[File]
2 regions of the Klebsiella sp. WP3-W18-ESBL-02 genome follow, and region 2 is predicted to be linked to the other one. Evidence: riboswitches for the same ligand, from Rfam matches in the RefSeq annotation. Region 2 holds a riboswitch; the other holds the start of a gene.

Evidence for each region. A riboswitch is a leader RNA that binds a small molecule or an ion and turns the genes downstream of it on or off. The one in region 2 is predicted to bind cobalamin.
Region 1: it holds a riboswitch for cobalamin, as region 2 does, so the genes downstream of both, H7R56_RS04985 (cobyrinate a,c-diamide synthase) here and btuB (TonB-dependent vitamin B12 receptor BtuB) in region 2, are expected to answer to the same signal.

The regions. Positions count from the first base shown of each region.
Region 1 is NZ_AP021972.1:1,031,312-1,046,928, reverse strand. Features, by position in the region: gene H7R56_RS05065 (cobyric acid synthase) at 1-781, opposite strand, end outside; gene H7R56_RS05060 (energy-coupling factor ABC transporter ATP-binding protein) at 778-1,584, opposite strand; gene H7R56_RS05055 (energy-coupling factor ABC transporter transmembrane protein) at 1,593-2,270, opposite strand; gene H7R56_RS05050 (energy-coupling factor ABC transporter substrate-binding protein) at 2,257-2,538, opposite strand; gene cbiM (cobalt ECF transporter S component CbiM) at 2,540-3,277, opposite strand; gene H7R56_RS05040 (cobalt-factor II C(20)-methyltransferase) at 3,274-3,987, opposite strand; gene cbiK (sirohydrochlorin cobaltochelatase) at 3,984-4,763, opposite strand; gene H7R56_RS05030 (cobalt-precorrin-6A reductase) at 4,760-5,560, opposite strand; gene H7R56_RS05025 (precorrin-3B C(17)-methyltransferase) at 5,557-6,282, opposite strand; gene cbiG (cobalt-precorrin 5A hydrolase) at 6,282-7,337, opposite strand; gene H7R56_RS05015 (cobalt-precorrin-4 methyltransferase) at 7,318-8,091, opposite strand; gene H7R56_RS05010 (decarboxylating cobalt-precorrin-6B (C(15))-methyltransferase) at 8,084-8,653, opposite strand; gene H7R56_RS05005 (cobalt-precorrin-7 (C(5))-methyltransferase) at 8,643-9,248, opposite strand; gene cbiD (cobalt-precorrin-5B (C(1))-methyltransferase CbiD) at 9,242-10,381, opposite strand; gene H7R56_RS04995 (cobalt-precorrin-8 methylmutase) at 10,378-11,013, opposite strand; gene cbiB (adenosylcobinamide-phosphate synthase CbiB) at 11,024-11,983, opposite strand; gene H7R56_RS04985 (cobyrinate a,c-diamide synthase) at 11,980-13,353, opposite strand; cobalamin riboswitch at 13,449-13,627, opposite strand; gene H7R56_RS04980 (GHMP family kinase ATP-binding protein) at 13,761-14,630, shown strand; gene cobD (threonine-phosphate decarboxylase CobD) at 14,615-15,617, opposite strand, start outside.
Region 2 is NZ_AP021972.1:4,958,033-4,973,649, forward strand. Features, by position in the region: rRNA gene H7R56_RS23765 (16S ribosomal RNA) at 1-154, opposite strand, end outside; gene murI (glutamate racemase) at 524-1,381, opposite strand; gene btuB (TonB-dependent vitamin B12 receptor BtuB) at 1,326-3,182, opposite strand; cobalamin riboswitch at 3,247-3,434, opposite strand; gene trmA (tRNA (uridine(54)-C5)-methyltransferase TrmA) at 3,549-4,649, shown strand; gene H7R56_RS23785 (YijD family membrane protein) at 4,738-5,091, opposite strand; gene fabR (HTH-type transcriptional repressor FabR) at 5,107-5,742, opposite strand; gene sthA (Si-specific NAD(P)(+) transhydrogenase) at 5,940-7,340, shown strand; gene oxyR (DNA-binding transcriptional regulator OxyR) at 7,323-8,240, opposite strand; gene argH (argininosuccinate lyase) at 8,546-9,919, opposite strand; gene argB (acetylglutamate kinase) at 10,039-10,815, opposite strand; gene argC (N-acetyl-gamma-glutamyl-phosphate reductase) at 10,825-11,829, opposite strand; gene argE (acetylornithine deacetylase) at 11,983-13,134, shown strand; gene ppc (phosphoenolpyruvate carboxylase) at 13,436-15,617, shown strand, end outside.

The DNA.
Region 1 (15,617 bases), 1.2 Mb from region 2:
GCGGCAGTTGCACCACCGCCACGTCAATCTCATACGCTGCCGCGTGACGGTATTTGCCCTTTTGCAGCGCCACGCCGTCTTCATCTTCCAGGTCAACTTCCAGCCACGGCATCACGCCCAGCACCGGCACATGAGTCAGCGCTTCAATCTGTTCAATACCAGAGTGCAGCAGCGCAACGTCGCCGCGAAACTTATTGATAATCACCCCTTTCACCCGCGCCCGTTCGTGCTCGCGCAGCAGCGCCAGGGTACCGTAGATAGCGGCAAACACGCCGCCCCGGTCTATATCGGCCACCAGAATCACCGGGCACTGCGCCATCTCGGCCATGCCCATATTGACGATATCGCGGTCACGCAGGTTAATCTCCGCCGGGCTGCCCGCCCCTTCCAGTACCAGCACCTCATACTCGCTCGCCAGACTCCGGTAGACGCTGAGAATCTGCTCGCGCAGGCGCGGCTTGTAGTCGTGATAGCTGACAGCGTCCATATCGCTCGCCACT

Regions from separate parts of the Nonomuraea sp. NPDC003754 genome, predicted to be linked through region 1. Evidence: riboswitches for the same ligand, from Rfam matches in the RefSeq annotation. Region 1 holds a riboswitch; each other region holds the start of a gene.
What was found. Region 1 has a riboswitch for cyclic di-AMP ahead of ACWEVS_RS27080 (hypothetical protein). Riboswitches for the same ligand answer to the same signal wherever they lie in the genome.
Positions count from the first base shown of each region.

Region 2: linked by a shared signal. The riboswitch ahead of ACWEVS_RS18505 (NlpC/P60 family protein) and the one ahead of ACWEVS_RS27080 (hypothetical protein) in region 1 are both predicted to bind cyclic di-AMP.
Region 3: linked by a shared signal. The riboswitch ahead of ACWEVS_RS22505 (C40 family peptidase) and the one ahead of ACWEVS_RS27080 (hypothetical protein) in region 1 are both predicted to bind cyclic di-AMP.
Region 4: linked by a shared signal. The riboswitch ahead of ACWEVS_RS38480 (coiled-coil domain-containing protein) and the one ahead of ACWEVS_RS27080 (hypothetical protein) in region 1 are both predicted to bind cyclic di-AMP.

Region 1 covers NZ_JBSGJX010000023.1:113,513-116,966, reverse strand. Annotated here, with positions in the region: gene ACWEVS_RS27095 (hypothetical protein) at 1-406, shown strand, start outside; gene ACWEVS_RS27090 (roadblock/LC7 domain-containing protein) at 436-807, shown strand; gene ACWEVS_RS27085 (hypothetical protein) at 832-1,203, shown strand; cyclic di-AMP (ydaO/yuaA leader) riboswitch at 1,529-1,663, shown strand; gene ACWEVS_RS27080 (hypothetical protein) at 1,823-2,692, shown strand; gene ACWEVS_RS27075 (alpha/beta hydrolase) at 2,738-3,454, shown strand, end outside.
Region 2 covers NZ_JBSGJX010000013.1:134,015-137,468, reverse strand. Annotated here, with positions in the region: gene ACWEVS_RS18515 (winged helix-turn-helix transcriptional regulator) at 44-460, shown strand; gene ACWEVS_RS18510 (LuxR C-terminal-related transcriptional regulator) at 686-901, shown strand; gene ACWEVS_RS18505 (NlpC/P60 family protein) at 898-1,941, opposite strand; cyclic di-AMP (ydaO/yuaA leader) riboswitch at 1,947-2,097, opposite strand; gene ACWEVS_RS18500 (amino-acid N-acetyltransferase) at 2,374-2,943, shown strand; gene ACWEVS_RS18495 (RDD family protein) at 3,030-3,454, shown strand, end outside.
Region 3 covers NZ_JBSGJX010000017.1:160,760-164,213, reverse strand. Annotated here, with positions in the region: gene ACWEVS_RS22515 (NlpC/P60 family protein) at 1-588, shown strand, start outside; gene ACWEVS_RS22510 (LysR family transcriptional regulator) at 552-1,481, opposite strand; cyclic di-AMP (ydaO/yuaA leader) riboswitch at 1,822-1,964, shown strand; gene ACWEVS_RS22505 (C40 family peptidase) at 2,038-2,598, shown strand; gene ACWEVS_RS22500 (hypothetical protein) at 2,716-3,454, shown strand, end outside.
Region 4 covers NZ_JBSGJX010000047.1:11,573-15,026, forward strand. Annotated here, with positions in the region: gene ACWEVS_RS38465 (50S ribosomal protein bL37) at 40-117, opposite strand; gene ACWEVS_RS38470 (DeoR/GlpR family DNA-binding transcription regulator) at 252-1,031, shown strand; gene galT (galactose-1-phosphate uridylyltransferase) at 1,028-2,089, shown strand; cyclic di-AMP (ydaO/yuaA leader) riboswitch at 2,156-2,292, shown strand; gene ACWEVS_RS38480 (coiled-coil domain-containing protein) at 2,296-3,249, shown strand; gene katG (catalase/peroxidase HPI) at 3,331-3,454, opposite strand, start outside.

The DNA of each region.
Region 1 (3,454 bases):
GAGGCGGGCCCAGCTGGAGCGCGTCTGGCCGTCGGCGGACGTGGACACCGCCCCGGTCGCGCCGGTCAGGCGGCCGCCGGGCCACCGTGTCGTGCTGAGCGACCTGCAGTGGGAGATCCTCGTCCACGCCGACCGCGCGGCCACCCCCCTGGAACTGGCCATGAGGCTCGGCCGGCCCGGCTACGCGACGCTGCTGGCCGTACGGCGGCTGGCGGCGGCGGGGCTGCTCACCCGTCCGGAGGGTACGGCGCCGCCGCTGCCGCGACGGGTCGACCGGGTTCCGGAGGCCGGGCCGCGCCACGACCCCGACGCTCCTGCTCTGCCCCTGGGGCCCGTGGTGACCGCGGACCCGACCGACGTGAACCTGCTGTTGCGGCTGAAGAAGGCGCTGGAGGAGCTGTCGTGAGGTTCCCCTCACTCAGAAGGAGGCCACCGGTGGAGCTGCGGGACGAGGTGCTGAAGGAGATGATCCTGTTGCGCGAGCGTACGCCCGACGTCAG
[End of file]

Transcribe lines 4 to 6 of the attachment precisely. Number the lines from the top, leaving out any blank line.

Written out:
The regions. Positions count from the first base shown of each region.
Region 1 is NZ_AP021972.1:1,031,312-1,046,928, reverse strand. Features, by position in the region: gene H7R56_RS05065 (cobyric acid synthase) at 1-781, opposite strand, end outside; gene H7R56_RS05060 (energy-coupling factor ABC transporter ATP-binding protein) at 778-1,584, opposite strand; gene H7R56_RS05055 (energy-coupling factor ABC transporter transmembrane protein) at 1,593-2,270, opposite strand; gene H7R56_RS05050 (energy-coupling factor ABC transporter substrate-binding protein) at 2,257-2,538, opposite strand; gene cbiM (cobalt ECF transporter S component CbiM) at 2,540-3,277, opposite strand; gene H7R56_RS05040 (cobalt-factor II C(20)-methyltransferase) at 3,274-3,987, opposite strand; gene cbiK (sirohydrochlorin cobaltochelatase) at 3,984-4,763, opposite strand; gene H7R56_RS05030 (cobalt-precorrin-6A reductase) at 4,760-5,560, opposite strand; gene H7R56_RS05025 (precorrin-3B C(17)-methyltransferase) at 5,557-6,282, opposite strand; gene cbiG (cobalt-precorrin 5A hydrolase) at 6,282-7,337, opposite strand; gene H7R56_RS05015 (cobalt-precorrin-4 methyltransferase) at 7,318-8,091, opposite strand; gene H7R56_RS05010 (decarboxylating cobalt-precorrin-6B (C(15))-methyltransferase) at 8,084-8,653, opposite strand; gene H7R56_RS05005 (cobalt-precorrin-7 (C(5))-methyltransferase) at 8,643-9,248, opposite strand; gene cbiD (cobalt-precorrin-5B (C(1))-methyltransferase CbiD) at 9,242-10,381, opposite strand; gene H7R56_RS04995 (cobalt-precorrin-8 methylmutase) at 10,378-11,013, opposite strand; gene cbiB (adenosylcobinamide-phosphate synthase CbiB) at 11,024-11,983, opposite strand; gene H7R56_RS04985 (cobyrinate a,c-diamide synthase) at 11,980-13,353, opposite strand; cobalamin riboswitch at 13,449-13,627, opposite strand; gene H7R56_RS04980 (GHMP family kinase ATP-binding protein) at 13,761-14,630, shown strand; gene cobD (threonine-phosphate decarboxylase CobD) at 14,615-15,617, opposite strand, start outside.
Region 2 is NZ_AP021972.1:4,958,033-4,973,649, forward strand. Features, by position in the region: rRNA gene H7R56_RS23765 (16S ribosomal RNA) at 1-154, opposite strand, end outside; gene murI (glutamate racemase) at 524-1,381, opposite strand; gene btuB (TonB-dependent vitamin B12 receptor BtuB) at 1,326-3,182, opposite strand; cobalamin riboswitch at 3,247-3,434, opposite strand; gene trmA (tRNA (uridine(54)-C5)-methyltransferase TrmA) at 3,549-4,649, shown strand; gene H7R56_RS23785 (YijD family membrane protein) at 4,738-5,091, opposite strand; gene fabR (HTH-type transcriptional repressor FabR) at 5,107-5,742, opposite strand; gene sthA (Si-specific NAD(P)(+) transhydrogenase) at 5,940-7,340, shown strand; gene oxyR (DNA-binding transcriptional regulator OxyR) at 7,323-8,240, opposite strand; gene argH (argininosuccinate lyase) at 8,546-9,919, opposite strand; gene argB (acetylglutamate kinase) at 10,039-10,815, opposite strand; gene argC (N-acetyl-gamma-glutamyl-phosphate reductase) at 10,825-11,829, opposite strand; gene argE (acetylornithine deacetylase) at 11,983-13,134, shown strand; gene ppc (phosphoenolpyruvate carboxylase) at 13,436-15,617, shown strand, end outside.